Students Embrace the Responsibility that Comes with Voting


Rose Seivers

Many seniors at GCHS had the opportunity to vote in their first election in November.

Rose Seivers, Staff Reporter

The 2020 election is a very hot topic right now, and who better to be interested in this topic than young voters who are finally able to have their voices heard after submitting a completed ballot?

There are many students at GCHS who have turned eighteen, and this will be their first time voting. Students are prepared to cast their votes for the first time and are experiencing many emotions. Grace Mukherjee, a high school senior, turned eighteen a couple weeks ago and is now able to vote. “I have the opportunity to make my voice heard.  Voting is a way to take action in our democracy.  It’s important to make a contribution to the nation that we live in,” she said. 

Young voters may initially turn to family members to help them make decisions. Parents are going to teach their kids what they value and what they believe is right in the world and with politics but at the same time, they must form their own opinion. That is the important aspect for many new voters to accept. “We’re all entitled to our own opinion”, Ally Cansler, 21.. “I have never voted before this election, because politics is not something that I am passionate about. My mom and stepdad are on opposite sides, so I agree with who I relate to the most.”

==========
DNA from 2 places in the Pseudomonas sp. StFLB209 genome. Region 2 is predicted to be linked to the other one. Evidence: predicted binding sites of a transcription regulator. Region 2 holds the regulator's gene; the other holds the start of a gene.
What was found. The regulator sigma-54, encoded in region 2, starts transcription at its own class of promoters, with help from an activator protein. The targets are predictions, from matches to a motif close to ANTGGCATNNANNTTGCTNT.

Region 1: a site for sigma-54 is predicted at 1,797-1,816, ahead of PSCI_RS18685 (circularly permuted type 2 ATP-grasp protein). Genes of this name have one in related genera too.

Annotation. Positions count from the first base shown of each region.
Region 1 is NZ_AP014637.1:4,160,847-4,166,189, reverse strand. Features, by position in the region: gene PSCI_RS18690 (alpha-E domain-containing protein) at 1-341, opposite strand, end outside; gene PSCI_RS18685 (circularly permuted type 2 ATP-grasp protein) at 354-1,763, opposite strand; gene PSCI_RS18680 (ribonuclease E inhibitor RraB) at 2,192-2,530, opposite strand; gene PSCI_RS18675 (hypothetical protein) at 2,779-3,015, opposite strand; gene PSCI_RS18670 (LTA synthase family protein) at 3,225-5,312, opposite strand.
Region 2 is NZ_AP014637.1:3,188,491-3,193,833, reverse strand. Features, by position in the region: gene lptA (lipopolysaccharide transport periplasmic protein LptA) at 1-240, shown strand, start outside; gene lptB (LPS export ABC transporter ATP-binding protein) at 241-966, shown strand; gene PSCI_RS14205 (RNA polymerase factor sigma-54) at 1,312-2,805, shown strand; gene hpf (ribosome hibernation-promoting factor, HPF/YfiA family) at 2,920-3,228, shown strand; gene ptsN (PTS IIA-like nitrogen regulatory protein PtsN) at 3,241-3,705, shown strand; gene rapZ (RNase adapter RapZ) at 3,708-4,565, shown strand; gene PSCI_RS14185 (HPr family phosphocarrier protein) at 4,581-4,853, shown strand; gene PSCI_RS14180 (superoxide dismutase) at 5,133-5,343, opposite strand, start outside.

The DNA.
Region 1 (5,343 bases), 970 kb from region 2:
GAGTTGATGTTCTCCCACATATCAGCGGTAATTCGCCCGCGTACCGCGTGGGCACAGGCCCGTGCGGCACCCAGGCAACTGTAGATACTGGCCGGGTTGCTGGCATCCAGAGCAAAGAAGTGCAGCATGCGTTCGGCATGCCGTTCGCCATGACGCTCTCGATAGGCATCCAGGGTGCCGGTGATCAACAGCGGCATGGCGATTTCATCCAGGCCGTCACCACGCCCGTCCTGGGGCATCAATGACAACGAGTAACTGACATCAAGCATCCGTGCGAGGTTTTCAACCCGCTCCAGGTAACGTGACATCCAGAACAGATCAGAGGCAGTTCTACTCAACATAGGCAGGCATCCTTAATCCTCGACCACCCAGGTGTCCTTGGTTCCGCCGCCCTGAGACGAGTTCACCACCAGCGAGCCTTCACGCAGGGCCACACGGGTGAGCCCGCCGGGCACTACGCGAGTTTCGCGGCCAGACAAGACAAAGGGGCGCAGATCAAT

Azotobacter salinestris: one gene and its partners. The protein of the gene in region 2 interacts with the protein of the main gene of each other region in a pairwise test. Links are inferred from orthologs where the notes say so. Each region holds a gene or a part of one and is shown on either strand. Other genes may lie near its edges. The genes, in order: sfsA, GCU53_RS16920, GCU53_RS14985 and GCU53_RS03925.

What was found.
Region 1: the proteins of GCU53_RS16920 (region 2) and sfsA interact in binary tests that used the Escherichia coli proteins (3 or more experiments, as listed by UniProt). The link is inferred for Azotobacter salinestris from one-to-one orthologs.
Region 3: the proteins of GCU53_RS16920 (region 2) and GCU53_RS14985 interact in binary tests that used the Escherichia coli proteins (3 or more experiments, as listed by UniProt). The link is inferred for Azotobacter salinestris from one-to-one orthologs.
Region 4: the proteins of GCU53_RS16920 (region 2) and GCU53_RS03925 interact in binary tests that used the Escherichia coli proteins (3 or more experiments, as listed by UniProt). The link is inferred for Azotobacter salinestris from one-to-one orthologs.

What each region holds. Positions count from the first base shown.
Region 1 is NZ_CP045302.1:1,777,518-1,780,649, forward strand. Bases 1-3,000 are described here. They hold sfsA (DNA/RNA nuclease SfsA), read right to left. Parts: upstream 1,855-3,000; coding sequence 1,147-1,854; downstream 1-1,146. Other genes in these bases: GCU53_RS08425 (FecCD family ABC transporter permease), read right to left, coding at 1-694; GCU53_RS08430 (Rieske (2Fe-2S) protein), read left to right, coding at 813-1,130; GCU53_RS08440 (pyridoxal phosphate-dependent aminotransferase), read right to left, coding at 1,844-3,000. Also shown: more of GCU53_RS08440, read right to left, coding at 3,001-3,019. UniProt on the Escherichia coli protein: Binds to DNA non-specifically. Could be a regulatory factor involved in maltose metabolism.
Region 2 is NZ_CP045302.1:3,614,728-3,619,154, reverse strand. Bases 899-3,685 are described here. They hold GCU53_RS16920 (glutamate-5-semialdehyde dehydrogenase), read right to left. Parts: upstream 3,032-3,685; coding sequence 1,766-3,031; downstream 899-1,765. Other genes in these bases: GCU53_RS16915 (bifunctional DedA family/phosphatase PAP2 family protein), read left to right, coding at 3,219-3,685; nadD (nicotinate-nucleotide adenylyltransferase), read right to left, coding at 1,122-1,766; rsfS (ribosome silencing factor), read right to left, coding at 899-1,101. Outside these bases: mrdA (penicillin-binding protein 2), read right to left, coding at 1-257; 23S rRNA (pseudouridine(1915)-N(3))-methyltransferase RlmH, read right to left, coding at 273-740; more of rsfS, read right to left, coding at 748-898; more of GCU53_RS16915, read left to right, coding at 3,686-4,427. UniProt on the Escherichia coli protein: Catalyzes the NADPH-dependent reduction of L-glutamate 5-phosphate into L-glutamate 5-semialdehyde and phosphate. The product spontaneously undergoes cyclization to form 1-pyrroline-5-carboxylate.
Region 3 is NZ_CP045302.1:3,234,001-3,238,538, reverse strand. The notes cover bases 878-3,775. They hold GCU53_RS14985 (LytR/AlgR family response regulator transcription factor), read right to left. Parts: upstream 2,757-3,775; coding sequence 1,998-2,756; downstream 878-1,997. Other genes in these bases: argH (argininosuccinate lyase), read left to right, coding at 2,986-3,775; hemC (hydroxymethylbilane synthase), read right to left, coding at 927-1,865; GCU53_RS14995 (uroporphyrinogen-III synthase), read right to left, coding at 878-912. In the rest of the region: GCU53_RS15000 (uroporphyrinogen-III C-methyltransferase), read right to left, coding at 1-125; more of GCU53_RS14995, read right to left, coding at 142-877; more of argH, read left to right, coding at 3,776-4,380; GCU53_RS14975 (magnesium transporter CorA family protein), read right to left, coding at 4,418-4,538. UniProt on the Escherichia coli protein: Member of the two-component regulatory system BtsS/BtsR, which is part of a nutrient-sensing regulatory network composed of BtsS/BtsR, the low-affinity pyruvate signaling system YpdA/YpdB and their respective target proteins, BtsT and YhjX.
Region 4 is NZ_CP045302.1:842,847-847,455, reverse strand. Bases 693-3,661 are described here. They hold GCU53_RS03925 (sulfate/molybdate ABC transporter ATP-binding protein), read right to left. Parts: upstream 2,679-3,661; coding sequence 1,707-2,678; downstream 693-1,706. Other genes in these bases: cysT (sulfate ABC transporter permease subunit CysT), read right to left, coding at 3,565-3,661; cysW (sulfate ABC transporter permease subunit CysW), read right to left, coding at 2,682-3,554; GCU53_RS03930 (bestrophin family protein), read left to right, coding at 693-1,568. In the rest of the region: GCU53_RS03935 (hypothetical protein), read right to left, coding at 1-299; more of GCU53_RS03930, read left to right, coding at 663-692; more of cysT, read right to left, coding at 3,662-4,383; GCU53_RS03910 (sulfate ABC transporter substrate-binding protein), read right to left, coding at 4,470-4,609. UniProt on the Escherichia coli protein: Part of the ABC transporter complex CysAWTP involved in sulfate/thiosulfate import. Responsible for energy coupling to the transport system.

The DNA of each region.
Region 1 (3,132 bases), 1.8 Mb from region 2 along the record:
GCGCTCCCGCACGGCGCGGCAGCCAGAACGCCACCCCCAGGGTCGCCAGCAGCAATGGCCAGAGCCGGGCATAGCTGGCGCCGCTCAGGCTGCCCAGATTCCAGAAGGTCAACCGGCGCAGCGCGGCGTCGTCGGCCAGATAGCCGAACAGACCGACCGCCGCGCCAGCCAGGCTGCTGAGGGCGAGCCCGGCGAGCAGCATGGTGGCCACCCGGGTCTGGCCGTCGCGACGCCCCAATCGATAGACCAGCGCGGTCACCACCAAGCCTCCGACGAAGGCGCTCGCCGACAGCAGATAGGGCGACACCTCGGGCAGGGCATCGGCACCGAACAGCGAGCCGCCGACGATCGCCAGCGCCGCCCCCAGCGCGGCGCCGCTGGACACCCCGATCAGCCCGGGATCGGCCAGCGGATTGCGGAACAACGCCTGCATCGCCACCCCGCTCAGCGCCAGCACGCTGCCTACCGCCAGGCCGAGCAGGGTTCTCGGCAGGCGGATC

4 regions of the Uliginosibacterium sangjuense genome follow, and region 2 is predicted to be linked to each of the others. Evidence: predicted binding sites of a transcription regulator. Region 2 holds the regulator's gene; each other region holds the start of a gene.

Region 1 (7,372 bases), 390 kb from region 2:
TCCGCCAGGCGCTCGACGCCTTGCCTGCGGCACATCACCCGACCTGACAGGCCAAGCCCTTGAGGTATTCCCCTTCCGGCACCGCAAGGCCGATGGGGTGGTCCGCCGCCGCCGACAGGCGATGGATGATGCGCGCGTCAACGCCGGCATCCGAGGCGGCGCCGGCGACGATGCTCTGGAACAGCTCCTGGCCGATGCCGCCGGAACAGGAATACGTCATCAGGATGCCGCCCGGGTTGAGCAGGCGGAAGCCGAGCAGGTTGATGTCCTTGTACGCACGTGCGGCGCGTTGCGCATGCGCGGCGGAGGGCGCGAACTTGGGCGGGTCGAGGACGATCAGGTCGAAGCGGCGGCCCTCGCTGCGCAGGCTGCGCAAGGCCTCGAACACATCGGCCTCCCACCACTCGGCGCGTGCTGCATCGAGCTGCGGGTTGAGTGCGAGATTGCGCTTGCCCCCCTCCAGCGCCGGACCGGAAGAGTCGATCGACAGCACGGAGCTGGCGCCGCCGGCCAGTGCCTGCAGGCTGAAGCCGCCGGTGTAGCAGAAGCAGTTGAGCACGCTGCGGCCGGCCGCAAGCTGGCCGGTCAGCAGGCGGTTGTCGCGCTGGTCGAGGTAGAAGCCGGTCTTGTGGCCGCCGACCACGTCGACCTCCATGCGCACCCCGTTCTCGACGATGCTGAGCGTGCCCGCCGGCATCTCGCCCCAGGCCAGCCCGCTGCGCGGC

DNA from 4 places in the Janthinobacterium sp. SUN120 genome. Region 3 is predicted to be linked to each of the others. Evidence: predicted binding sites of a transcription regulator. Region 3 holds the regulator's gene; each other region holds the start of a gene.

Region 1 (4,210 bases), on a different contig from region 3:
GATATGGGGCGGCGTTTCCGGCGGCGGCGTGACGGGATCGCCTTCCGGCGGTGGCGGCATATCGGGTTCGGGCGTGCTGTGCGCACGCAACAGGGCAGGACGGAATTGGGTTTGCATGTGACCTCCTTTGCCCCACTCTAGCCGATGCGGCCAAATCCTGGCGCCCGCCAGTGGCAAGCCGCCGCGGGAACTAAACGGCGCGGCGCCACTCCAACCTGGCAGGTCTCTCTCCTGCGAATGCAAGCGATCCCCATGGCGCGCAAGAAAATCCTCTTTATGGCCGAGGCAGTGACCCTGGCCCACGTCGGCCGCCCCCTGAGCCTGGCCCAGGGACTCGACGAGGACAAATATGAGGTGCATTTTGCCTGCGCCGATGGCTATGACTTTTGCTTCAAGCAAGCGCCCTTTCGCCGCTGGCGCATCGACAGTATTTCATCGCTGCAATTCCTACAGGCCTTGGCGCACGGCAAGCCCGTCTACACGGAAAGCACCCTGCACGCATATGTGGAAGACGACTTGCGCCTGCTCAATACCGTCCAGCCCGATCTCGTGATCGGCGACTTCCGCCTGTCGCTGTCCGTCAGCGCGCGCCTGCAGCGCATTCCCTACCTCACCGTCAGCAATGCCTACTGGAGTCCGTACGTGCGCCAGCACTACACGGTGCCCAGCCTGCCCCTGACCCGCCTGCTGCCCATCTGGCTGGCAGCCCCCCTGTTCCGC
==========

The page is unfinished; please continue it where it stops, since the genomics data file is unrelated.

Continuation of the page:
Deciding where one falls on the political spectrum is not something that comes quickly either.   “It takes time to build an opinion”, Mukherjee stated. “When you’re growing up,that’s part of your job to build your own views and opinions.” Turning eighteen is not just being able to move out, but make one’s own decisions and beliefs. Those things come with moral values and responsibility. 

Andrew Stock is a social studies teacher at GCHS, and he has already voted in several elections. He also acknowledged that his own personal views are also different from his family. “I think it is good and healthy to have an opinion on politics”, Mr. Stock said. “I grew up spiraling with my dad about politics. I’m not going to tell my kids who to vote for. I am going to try to teach them values and epiphany.” 

Mr. Stock has suggestions for the newest voters at our school. “Get things from a variety of sources as much as you can”, Stock said. Anyone is able to get information from looking up other stories about things going on or reading articles.